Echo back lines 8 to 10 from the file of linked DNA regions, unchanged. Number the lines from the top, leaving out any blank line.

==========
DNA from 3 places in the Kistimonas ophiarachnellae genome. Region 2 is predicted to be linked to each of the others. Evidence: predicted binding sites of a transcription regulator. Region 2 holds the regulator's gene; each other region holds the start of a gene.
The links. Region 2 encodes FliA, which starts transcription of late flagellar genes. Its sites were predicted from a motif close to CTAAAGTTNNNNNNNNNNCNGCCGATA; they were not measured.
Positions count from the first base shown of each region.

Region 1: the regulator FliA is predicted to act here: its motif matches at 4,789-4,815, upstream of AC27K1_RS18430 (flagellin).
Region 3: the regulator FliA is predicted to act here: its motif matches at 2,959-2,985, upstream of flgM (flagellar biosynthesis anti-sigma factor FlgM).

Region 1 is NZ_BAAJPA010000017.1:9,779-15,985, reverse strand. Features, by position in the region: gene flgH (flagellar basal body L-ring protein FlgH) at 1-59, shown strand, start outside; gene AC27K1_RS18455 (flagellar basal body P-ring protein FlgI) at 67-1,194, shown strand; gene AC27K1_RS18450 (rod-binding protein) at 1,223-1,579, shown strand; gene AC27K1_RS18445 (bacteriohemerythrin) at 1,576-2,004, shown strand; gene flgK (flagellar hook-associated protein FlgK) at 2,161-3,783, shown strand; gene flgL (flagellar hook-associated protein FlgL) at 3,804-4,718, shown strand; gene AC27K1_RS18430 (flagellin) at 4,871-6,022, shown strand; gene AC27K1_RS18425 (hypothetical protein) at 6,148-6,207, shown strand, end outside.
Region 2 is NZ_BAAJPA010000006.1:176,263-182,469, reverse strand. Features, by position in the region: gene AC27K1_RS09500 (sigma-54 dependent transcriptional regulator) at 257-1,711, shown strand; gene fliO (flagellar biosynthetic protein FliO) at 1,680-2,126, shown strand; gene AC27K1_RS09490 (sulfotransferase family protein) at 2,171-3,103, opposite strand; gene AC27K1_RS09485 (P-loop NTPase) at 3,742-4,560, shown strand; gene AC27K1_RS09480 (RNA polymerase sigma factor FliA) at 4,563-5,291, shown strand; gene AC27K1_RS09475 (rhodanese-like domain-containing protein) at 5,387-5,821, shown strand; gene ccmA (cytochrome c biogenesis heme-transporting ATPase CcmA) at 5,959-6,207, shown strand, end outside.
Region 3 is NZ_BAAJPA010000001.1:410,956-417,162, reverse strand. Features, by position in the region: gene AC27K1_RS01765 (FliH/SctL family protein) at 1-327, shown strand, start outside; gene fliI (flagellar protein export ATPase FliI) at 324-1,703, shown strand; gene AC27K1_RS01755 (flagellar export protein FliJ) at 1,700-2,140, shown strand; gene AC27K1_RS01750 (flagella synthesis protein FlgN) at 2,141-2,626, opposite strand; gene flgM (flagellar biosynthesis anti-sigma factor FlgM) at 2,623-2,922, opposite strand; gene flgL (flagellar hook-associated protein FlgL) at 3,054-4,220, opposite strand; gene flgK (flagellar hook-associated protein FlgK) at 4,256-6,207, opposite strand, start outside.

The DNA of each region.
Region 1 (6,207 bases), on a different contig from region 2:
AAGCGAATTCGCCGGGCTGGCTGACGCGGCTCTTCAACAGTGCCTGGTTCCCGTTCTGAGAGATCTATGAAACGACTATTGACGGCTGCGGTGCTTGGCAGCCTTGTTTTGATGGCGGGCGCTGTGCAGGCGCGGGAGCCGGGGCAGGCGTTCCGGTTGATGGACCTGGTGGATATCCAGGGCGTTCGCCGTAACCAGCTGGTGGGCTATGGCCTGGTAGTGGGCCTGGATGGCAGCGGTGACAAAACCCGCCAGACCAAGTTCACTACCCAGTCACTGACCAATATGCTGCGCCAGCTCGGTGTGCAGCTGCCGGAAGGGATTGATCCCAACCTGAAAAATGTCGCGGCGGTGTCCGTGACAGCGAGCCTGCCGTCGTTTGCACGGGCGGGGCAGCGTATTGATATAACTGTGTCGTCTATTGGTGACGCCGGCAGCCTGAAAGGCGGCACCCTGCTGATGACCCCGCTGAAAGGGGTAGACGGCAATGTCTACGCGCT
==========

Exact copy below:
Region 3 is NZ_BAAJPA010000001.1:410,956-417,162, reverse strand. Features, by position in the region: gene AC27K1_RS01765 (FliH/SctL family protein) at 1-327, shown strand, start outside; gene fliI (flagellar protein export ATPase FliI) at 324-1,703, shown strand; gene AC27K1_RS01755 (flagellar export protein FliJ) at 1,700-2,140, shown strand; gene AC27K1_RS01750 (flagella synthesis protein FlgN) at 2,141-2,626, opposite strand; gene flgM (flagellar biosynthesis anti-sigma factor FlgM) at 2,623-2,922, opposite strand; gene flgL (flagellar hook-associated protein FlgL) at 3,054-4,220, opposite strand; gene flgK (flagellar hook-associated protein FlgK) at 4,256-6,207, opposite strand, start outside.

The DNA of each region.
Region 1 (6,207 bases), on a different contig from region 2: